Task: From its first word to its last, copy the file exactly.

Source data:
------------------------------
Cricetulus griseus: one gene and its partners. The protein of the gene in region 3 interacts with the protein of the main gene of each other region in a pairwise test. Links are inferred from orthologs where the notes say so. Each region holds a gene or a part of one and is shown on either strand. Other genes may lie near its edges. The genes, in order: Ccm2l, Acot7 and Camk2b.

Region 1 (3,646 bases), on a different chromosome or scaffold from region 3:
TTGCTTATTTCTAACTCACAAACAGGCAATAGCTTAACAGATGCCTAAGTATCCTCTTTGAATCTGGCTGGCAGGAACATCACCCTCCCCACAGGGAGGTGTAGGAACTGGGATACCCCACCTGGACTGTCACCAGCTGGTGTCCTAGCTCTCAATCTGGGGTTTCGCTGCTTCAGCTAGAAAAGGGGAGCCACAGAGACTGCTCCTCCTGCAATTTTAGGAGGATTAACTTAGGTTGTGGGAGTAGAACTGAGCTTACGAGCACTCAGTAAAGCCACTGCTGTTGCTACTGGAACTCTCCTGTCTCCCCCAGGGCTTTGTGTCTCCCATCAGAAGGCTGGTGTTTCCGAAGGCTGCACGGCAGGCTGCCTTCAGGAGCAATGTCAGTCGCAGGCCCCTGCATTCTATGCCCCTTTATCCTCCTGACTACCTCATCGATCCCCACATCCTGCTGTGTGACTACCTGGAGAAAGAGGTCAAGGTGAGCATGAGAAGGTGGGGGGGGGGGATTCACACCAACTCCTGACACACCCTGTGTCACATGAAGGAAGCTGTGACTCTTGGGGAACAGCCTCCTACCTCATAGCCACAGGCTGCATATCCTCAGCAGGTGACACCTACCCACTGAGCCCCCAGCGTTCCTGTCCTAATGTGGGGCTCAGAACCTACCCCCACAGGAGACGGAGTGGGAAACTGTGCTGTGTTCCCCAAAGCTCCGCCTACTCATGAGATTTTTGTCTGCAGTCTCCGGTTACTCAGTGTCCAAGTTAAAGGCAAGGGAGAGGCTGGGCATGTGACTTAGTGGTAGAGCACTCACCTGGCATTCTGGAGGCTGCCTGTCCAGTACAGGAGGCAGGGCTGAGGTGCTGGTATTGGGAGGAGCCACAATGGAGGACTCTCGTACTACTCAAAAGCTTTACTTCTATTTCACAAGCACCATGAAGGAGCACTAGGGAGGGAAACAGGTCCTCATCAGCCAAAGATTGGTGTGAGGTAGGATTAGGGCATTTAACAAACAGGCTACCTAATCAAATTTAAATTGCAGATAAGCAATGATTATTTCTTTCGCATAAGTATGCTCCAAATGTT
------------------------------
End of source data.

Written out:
Cricetulus griseus: one gene and its partners. The protein of the gene in region 3 interacts with the protein of the main gene of each other region in a pairwise test. Links are inferred from orthologs where the notes say so. Each region holds a gene or a part of one and is shown on either strand. Other genes may lie near its edges. The genes, in order: Ccm2l, Acot7 and Camk2b.

Region 1 (3,646 bases), on a different chromosome or scaffold from region 3:
TTGCTTATTTCTAACTCACAAACAGGCAATAGCTTAACAGATGCCTAAGTATCCTCTTTGAATCTGGCTGGCAGGAACATCACCCTCCCCACAGGGAGGTGTAGGAACTGGGATACCCCACCTGGACTGTCACCAGCTGGTGTCCTAGCTCTCAATCTGGGGTTTCGCTGCTTCAGCTAGAAAAGGGGAGCCACAGAGACTGCTCCTCCTGCAATTTTAGGAGGATTAACTTAGGTTGTGGGAGTAGAACTGAGCTTACGAGCACTCAGTAAAGCCACTGCTGTTGCTACTGGAACTCTCCTGTCTCCCCCAGGGCTTTGTGTCTCCCATCAGAAGGCTGGTGTTTCCGAAGGCTGCACGGCAGGCTGCCTTCAGGAGCAATGTCAGTCGCAGGCCCCTGCATTCTATGCCCCTTTATCCTCCTGACTACCTCATCGATCCCCACATCCTGCTGTGTGACTACCTGGAGAAAGAGGTCAAGGTGAGCATGAGAAGGTGGGGGGGGGGGATTCACACCAACTCCTGACACACCCTGTGTCACATGAAGGAAGCTGTGACTCTTGGGGAACAGCCTCCTACCTCATAGCCACAGGCTGCATATCCTCAGCAGGTGACACCTACCCACTGAGCCCCCAGCGTTCCTGTCCTAATGTGGGGCTCAGAACCTACCCCCACAGGAGACGGAGTGGGAAACTGTGCTGTGTTCCCCAAAGCTCCGCCTACTCATGAGATTTTTGTCTGCAGTCTCCGGTTACTCAGTGTCCAAGTTAAAGGCAAGGGAGAGGCTGGGCATGTGACTTAGTGGTAGAGCACTCACCTGGCATTCTGGAGGCTGCCTGTCCAGTACAGGAGGCAGGGCTGAGGTGCTGGTATTGGGAGGAGCCACAATGGAGGACTCTCGTACTACTCAAAAGCTTTACTTCTATTTCACAAGCACCATGAAGGAGCACTAGGGAGGGAAACAGGTCCTCATCAGCCAAAGATTGGTGTGAGGTAGGATTAGGGCATTTAACAAACAGGCTACCTAATCAAATTTAAATTGCAGATAAGCAATGATTATTTCTTTCGCATAAGTATGCTCCAAATGTT